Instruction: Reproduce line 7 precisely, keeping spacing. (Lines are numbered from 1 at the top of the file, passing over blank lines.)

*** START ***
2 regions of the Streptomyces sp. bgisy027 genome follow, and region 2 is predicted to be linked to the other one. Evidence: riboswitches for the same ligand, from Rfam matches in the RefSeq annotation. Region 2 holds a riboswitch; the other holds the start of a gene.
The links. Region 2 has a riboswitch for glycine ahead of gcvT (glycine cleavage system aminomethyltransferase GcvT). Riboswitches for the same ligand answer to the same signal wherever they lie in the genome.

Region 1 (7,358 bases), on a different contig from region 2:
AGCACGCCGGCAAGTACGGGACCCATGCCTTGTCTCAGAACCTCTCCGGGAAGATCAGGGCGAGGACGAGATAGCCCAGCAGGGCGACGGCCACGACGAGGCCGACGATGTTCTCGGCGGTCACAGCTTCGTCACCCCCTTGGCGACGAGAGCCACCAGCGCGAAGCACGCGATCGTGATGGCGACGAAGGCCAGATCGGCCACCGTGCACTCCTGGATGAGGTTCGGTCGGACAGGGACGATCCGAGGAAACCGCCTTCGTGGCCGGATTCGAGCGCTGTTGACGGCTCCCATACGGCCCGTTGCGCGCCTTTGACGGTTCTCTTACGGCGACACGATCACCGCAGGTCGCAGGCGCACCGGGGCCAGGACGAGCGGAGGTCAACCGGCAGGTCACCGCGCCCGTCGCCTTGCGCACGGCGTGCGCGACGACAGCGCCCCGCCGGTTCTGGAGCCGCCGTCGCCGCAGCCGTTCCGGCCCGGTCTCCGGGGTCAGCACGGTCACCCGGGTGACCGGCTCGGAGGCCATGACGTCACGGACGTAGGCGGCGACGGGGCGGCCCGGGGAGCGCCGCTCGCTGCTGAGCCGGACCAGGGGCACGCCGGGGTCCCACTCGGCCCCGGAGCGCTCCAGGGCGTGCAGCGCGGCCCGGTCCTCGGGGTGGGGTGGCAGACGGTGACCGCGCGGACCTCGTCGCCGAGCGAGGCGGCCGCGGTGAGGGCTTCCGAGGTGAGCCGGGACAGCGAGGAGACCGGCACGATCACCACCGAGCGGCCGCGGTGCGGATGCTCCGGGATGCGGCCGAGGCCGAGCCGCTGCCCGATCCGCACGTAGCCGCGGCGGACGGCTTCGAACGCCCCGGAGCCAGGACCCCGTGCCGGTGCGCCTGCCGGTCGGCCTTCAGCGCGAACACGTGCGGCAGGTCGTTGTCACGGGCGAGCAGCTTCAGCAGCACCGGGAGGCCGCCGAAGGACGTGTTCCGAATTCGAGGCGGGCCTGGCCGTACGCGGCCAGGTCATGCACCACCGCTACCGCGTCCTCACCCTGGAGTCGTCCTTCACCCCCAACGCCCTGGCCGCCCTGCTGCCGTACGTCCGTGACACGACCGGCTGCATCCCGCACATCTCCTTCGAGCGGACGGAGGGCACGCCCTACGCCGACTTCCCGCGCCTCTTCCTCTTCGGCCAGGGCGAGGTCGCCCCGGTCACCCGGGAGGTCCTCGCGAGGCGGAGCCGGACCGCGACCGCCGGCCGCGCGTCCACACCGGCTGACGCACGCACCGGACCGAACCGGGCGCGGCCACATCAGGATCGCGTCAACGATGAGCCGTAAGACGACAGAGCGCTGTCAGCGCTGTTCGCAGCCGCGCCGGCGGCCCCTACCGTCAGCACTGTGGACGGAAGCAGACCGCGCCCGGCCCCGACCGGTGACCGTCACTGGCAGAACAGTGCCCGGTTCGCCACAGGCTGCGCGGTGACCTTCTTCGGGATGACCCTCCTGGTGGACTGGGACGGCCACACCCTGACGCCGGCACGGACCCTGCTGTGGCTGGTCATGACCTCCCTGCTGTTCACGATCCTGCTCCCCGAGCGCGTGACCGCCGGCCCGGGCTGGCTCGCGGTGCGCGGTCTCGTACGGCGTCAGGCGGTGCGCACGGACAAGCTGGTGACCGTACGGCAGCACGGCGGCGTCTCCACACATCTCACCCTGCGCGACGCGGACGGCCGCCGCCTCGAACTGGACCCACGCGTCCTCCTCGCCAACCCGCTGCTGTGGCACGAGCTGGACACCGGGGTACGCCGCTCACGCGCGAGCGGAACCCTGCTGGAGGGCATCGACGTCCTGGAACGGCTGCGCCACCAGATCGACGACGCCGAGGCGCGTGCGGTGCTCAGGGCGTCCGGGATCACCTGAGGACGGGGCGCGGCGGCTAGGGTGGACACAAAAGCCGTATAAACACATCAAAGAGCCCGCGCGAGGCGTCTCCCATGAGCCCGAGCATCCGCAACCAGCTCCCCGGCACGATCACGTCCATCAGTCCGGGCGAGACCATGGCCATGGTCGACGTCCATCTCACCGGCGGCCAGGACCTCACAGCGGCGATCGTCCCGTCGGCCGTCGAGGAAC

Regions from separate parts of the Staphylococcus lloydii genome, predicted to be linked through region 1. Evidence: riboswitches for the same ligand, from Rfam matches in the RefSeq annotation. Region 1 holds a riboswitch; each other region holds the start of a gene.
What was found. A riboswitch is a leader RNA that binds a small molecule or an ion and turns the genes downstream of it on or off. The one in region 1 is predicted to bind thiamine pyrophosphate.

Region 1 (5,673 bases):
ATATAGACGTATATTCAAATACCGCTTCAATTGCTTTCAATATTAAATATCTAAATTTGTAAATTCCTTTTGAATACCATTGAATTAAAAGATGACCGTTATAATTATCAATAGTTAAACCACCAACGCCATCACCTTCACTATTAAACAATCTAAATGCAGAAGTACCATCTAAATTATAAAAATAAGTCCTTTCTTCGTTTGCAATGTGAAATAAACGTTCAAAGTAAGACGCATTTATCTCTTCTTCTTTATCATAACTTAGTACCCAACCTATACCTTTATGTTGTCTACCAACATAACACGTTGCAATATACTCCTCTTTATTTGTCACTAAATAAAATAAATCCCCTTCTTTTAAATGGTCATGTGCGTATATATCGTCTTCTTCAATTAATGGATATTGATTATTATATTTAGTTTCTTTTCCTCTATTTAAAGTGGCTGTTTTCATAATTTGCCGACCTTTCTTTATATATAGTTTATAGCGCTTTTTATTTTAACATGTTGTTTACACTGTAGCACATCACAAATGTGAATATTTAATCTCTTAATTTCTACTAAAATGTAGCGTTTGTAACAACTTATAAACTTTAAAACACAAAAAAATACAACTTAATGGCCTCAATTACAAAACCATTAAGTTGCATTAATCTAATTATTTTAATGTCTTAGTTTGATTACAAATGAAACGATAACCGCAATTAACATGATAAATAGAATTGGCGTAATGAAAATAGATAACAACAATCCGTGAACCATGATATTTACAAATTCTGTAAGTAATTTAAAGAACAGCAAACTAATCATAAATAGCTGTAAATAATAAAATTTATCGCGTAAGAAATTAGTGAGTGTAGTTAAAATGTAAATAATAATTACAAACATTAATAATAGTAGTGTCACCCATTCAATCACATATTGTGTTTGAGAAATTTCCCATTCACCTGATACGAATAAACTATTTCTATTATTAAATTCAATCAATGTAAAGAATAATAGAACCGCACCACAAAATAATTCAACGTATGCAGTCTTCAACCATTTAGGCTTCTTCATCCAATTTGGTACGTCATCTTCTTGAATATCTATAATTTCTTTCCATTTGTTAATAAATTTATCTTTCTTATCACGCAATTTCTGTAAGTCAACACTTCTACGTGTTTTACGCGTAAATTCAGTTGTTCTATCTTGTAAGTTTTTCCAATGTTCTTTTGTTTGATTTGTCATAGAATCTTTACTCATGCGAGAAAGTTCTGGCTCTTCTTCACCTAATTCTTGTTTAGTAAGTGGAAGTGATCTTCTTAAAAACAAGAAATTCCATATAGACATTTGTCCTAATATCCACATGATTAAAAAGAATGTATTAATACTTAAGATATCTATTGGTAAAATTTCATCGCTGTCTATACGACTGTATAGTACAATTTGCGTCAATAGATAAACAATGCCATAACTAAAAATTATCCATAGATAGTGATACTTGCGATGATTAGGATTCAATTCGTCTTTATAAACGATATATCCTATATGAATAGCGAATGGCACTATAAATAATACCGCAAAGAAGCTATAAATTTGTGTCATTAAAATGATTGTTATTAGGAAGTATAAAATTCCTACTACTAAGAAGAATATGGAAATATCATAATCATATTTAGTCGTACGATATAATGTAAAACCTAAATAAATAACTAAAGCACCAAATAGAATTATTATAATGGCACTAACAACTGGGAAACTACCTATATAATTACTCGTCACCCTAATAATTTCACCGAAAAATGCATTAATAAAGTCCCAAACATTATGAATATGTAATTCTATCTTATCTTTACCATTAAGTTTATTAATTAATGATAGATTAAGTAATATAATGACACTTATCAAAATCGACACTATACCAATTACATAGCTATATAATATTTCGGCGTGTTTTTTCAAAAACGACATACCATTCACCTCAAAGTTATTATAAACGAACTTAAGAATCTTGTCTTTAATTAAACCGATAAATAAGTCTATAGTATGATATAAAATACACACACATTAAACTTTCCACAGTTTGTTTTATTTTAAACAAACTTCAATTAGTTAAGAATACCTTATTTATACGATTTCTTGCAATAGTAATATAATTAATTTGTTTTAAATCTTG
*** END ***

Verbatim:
Region 1 (5,673 bases):